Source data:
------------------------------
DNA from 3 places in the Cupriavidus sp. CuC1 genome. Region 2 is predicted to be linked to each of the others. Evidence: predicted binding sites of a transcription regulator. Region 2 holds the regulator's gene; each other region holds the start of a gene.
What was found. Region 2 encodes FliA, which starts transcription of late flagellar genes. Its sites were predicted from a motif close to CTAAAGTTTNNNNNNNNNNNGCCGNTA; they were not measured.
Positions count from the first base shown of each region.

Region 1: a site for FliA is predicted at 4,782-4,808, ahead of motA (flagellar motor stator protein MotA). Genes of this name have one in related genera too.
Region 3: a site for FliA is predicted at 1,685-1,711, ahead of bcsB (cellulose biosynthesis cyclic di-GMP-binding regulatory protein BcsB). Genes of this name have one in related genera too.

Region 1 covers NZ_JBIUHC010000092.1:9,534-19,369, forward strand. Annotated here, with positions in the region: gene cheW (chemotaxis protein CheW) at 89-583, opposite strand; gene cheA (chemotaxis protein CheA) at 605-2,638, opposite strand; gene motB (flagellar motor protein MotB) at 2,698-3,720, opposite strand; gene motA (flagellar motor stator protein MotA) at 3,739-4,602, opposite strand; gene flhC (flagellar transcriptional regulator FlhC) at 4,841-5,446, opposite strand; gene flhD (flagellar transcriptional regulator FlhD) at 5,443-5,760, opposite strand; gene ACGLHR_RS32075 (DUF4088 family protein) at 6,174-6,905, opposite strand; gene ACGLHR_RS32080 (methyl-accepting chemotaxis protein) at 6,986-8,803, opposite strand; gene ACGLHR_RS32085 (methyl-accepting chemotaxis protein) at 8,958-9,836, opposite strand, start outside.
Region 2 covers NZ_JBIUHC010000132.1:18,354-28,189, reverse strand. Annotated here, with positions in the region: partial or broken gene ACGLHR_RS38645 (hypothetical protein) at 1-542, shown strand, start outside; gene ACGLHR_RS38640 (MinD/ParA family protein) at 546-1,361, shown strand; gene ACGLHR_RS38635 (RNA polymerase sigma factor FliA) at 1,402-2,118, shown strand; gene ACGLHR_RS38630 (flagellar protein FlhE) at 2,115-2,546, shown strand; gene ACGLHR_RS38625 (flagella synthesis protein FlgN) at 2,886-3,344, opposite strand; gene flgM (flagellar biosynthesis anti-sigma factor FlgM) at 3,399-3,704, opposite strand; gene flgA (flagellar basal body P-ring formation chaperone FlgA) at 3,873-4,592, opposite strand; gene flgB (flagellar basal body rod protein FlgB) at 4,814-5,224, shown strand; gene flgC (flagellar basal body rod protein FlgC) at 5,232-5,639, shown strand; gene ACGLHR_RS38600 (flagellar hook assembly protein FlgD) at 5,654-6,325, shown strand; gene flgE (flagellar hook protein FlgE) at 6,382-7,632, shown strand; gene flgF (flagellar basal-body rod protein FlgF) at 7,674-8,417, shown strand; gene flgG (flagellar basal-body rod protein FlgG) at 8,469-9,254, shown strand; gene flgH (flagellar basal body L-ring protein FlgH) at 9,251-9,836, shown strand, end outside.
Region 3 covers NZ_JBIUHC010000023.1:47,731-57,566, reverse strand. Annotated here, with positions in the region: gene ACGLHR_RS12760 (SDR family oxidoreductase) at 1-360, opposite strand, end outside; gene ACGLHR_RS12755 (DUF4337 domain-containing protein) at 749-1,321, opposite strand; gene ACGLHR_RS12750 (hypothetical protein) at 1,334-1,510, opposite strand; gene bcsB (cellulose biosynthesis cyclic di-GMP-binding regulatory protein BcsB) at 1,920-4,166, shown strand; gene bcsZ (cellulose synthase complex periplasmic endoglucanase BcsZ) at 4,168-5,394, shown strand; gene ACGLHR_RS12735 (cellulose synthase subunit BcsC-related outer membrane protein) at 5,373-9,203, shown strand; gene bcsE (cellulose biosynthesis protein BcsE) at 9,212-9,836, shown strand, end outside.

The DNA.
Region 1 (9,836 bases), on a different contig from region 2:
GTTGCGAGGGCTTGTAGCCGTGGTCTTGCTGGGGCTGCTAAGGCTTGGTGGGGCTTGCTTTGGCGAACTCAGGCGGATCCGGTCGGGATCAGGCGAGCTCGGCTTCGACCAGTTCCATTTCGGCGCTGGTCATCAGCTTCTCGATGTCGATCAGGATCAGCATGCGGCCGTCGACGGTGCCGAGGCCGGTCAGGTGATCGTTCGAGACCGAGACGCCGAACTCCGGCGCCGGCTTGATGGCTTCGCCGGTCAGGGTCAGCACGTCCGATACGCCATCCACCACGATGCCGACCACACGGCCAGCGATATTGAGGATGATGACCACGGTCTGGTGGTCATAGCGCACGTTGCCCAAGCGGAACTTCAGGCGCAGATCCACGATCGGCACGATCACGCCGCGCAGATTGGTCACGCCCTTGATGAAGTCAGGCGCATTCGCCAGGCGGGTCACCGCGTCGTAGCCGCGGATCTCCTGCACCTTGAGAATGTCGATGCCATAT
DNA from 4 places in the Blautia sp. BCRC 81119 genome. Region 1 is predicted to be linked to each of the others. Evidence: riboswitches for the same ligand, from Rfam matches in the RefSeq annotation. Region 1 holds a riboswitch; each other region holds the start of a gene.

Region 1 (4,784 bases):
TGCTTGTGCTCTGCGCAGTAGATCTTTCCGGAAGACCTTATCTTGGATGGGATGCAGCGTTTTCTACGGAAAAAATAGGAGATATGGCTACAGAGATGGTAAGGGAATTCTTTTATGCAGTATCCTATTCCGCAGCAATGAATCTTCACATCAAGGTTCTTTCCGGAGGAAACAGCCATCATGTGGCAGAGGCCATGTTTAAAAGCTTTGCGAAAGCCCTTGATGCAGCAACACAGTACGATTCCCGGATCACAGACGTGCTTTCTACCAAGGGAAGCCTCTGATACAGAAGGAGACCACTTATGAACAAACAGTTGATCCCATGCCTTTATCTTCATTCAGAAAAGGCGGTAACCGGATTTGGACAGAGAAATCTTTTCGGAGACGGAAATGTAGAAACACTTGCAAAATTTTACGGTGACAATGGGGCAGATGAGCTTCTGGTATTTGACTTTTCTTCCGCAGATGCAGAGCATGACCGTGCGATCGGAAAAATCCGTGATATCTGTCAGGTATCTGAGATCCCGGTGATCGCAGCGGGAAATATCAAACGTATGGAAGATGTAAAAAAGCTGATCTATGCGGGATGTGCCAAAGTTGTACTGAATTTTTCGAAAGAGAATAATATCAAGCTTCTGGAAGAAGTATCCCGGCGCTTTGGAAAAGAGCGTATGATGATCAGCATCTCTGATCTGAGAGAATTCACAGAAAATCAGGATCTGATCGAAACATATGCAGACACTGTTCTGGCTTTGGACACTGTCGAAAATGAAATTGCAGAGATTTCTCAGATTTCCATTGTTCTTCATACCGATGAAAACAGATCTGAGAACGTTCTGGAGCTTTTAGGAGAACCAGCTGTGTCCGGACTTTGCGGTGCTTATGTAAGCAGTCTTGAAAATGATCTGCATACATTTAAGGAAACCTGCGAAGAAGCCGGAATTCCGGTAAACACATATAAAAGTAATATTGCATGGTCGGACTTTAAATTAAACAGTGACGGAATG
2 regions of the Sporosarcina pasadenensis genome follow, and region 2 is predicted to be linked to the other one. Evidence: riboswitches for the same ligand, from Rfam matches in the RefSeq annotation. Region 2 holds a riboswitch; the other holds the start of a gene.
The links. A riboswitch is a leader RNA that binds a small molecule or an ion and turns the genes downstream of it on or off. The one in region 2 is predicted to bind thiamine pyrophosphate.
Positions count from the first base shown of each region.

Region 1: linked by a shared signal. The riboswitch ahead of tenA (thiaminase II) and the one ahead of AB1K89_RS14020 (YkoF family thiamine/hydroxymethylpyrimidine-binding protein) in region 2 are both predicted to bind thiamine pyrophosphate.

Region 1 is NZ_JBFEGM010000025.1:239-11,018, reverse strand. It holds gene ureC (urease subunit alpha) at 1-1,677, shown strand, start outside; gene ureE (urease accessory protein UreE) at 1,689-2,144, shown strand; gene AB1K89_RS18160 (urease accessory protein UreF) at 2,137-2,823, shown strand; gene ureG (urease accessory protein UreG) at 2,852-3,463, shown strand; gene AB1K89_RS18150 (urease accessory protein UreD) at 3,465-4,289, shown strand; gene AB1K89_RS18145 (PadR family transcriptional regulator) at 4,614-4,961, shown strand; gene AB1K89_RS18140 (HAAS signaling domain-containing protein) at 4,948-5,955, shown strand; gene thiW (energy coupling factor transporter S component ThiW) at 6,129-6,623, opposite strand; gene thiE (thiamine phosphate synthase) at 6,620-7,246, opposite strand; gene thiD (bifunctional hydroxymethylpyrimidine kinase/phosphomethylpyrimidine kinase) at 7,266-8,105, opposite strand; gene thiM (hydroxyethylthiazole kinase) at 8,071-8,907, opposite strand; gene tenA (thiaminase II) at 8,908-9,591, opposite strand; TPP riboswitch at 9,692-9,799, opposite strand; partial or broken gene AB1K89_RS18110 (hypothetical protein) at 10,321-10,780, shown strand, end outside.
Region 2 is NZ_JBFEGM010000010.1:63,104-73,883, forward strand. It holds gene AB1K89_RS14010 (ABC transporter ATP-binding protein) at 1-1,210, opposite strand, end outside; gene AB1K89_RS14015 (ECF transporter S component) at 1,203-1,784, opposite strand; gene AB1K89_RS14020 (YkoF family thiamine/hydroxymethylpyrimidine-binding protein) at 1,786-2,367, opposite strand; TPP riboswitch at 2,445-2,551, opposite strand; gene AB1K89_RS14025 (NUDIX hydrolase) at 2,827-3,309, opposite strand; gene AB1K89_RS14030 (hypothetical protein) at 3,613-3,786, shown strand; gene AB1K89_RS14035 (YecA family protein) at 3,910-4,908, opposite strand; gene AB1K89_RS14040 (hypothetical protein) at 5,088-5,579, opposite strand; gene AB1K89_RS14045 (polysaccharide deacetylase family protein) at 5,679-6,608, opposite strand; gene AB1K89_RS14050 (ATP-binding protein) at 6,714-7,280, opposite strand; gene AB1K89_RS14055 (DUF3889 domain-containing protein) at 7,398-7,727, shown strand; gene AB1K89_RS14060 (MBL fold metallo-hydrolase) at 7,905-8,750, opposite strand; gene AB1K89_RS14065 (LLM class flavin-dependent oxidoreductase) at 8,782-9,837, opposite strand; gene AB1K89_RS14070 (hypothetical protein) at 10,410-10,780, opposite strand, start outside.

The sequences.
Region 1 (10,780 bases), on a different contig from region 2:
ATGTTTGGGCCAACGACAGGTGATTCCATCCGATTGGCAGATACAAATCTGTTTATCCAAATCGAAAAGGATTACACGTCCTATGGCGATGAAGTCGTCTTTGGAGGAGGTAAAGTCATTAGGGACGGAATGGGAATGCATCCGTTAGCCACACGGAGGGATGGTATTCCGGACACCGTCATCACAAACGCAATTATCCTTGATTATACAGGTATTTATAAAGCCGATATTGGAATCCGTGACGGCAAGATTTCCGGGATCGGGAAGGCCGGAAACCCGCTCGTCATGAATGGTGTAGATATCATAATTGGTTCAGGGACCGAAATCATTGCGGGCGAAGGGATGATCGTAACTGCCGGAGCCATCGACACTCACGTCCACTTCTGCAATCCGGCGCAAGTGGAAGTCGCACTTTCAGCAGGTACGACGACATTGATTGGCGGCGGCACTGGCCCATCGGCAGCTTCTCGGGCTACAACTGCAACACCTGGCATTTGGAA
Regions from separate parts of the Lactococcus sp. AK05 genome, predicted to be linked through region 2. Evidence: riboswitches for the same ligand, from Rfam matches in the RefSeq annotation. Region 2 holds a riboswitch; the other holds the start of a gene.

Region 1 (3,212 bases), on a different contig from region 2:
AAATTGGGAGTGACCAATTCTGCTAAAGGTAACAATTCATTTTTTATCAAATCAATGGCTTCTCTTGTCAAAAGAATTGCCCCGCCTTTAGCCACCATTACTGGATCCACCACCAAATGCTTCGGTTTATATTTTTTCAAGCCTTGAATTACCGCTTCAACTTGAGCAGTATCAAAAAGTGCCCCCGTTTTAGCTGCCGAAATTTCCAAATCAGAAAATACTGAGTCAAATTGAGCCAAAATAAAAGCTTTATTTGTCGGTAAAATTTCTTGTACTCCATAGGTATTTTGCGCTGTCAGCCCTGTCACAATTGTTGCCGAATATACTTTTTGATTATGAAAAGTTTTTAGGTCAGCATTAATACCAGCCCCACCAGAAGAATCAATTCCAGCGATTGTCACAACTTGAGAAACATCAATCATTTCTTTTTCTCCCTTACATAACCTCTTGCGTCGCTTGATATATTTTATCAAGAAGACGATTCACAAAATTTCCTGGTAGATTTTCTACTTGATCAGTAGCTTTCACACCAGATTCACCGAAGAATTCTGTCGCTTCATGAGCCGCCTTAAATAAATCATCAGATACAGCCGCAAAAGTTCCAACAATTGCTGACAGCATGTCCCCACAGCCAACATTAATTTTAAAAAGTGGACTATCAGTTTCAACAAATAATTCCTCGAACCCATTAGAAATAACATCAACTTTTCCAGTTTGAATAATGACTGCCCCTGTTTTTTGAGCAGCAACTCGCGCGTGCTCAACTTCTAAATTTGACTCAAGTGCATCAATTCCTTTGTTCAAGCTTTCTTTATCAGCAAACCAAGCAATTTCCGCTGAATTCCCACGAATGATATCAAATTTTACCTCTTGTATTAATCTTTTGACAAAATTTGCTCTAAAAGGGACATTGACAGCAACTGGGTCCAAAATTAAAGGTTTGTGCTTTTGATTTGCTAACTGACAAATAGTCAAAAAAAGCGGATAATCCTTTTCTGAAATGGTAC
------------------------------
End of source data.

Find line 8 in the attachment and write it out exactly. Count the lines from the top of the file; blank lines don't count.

Region 3 covers NZ_JBIUHC010000023.1:47,731-57,566, reverse strand. Annotated here, with positions in the region: gene ACGLHR_RS12760 (SDR family oxidoreductase) at 1-360, opposite strand, end outside; gene ACGLHR_RS12755 (DUF4337 domain-containing protein) at 749-1,321, opposite strand; gene ACGLHR_RS12750 (hypothetical protein) at 1,334-1,510, opposite strand; gene bcsB (cellulose biosynthesis cyclic di-GMP-binding regulatory protein BcsB) at 1,920-4,166, shown strand; gene bcsZ (cellulose synthase complex periplasmic endoglucanase BcsZ) at 4,168-5,394, shown strand; gene ACGLHR_RS12735 (cellulose synthase subunit BcsC-related outer membrane protein) at 5,373-9,203, shown strand; gene bcsE (cellulose biosynthesis protein BcsE) at 9,212-9,836, shown strand, end outside.